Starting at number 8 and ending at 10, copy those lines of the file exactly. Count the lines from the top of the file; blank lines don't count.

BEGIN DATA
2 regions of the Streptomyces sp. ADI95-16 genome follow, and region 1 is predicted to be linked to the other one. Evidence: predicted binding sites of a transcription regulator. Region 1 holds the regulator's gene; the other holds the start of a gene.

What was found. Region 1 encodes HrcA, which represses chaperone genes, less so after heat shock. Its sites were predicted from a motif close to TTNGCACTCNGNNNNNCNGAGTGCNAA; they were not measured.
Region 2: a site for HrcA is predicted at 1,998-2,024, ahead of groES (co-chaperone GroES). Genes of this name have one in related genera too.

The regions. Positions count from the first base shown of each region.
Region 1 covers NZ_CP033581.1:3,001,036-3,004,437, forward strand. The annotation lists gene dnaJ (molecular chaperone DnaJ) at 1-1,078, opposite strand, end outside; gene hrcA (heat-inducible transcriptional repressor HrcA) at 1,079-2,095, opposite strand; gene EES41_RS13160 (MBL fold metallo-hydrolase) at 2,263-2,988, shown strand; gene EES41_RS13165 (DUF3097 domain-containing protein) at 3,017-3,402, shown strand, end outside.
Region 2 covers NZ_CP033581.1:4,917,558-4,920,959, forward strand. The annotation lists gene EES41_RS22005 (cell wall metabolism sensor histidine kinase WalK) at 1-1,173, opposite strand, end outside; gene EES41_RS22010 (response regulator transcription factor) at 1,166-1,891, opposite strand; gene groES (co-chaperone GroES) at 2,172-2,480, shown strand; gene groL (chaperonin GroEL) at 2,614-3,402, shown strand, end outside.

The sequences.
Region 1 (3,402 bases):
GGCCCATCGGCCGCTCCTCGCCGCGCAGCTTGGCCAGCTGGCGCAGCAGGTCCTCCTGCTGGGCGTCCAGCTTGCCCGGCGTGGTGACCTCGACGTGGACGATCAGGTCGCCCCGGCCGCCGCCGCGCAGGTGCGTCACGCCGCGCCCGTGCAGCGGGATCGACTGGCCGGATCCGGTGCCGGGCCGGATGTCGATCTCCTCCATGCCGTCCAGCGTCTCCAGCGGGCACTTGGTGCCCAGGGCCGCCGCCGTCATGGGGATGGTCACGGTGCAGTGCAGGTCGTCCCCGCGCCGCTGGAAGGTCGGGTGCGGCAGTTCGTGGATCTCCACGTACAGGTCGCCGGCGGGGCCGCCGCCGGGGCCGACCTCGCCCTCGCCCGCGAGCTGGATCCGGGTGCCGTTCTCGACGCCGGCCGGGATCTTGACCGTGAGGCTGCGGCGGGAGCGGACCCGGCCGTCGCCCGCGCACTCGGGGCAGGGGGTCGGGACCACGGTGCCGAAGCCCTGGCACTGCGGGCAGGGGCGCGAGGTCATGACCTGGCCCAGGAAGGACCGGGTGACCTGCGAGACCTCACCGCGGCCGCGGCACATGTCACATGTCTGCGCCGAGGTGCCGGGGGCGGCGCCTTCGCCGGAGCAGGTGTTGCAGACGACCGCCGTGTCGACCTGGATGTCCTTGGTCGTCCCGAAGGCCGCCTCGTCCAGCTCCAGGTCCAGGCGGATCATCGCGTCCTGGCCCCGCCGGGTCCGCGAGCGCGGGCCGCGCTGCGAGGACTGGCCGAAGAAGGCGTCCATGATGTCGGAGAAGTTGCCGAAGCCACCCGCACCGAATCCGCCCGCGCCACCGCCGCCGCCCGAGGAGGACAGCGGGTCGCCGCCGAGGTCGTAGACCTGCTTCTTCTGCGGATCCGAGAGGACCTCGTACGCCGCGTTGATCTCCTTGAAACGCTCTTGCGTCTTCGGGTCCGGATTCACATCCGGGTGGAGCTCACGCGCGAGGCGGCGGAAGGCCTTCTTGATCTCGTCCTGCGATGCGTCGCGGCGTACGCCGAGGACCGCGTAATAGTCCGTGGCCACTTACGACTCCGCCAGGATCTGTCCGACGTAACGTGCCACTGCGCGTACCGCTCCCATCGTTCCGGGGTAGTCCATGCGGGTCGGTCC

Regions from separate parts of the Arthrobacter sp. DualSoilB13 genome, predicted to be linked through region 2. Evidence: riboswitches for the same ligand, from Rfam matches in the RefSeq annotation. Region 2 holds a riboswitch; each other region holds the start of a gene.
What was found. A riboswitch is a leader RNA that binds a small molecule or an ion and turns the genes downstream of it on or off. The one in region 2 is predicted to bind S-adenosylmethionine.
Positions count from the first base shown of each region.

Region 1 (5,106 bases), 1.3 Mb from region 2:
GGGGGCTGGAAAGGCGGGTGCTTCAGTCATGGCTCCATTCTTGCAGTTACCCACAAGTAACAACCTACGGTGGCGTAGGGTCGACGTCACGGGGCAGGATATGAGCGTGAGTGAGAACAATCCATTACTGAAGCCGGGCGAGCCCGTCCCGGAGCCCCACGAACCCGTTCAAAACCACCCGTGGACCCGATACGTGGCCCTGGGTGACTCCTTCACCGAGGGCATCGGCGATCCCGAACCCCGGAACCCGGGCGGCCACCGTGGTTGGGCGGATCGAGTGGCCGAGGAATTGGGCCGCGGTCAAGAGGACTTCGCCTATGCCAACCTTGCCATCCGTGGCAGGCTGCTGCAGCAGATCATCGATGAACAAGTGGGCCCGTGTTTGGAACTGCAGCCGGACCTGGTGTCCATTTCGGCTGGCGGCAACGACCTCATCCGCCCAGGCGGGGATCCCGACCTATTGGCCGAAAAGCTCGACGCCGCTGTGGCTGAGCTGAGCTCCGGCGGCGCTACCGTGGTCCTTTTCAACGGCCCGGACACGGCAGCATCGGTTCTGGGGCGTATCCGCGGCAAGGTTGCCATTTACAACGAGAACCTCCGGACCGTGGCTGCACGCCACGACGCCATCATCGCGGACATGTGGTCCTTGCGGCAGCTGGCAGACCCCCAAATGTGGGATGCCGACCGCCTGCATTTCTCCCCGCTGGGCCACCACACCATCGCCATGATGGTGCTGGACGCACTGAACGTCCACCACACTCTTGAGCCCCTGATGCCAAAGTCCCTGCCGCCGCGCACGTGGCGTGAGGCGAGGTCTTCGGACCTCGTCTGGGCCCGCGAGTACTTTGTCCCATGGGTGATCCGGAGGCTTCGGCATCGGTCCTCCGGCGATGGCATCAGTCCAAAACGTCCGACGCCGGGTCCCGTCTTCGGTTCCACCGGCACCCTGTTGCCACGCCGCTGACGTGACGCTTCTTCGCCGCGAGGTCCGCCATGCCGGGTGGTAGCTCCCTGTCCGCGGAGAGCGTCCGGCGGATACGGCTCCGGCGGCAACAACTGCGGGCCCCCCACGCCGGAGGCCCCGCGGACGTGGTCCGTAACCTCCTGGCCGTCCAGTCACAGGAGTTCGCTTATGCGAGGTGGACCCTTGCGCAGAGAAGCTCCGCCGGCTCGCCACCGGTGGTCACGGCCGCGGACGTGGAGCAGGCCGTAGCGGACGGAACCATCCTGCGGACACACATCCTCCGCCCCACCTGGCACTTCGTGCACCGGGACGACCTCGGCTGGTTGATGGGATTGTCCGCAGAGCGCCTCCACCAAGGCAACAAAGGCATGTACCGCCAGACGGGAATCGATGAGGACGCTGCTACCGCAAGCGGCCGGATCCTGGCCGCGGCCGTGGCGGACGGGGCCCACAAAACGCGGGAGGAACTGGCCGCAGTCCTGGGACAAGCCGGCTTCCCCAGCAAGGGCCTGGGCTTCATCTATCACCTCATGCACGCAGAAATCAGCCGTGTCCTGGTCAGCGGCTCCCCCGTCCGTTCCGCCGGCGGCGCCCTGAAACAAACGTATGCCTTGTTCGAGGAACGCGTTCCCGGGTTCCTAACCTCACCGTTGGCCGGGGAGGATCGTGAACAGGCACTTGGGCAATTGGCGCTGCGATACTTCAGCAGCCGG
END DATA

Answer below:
Region 1 (3,402 bases):
GGCCCATCGGCCGCTCCTCGCCGCGCAGCTTGGCCAGCTGGCGCAGCAGGTCCTCCTGCTGGGCGTCCAGCTTGCCCGGCGTGGTGACCTCGACGTGGACGATCAGGTCGCCCCGGCCGCCGCCGCGCAGGTGCGTCACGCCGCGCCCGTGCAGCGGGATCGACTGGCCGGATCCGGTGCCGGGCCGGATGTCGATCTCCTCCATGCCGTCCAGCGTCTCCAGCGGGCACTTGGTGCCCAGGGCCGCCGCCGTCATGGGGATGGTCACGGTGCAGTGCAGGTCGTCCCCGCGCCGCTGGAAGGTCGGGTGCGGCAGTTCGTGGATCTCCACGTACAGGTCGCCGGCGGGGCCGCCGCCGGGGCCGACCTCGCCCTCGCCCGCGAGCTGGATCCGGGTGCCGTTCTCGACGCCGGCCGGGATCTTGACCGTGAGGCTGCGGCGGGAGCGGACCCGGCCGTCGCCCGCGCACTCGGGGCAGGGGGTCGGGACCACGGTGCCGAAGCCCTGGCACTGCGGGCAGGGGCGCGAGGTCATGACCTGGCCCAGGAAGGACCGGGTGACCTGCGAGACCTCACCGCGGCCGCGGCACATGTCACATGTCTGCGCCGAGGTGCCGGGGGCGGCGCCTTCGCCGGAGCAGGTGTTGCAGACGACCGCCGTGTCGACCTGGATGTCCTTGGTCGTCCCGAAGGCCGCCTCGTCCAGCTCCAGGTCCAGGCGGATCATCGCGTCCTGGCCCCGCCGGGTCCGCGAGCGCGGGCCGCGCTGCGAGGACTGGCCGAAGAAGGCGTCCATGATGTCGGAGAAGTTGCCGAAGCCACCCGCACCGAATCCGCCCGCGCCACCGCCGCCGCCCGAGGAGGACAGCGGGTCGCCGCCGAGGTCGTAGACCTGCTTCTTCTGCGGATCCGAGAGGACCTCGTACGCCGCGTTGATCTCCTTGAAACGCTCTTGCGTCTTCGGGTCCGGATTCACATCCGGGTGGAGCTCACGCGCGAGGCGGCGGAAGGCCTTCTTGATCTCGTCCTGCGATGCGTCGCGGCGTACGCCGAGGACCGCGTAATAGTCCGTGGCCACTTACGACTCCGCCAGGATCTGTCCGACGTAACGTGCCACTGCGCGTACCGCTCCCATCGTTCCGGGGTAGTCCATGCGGGTCGGTCC

Regions from separate parts of the Arthrobacter sp. DualSoilB13 genome, predicted to be linked through region 2. Evidence: riboswitches for the same ligand, from Rfam matches in the RefSeq annotation. Region 2 holds a riboswitch; each other region holds the start of a gene.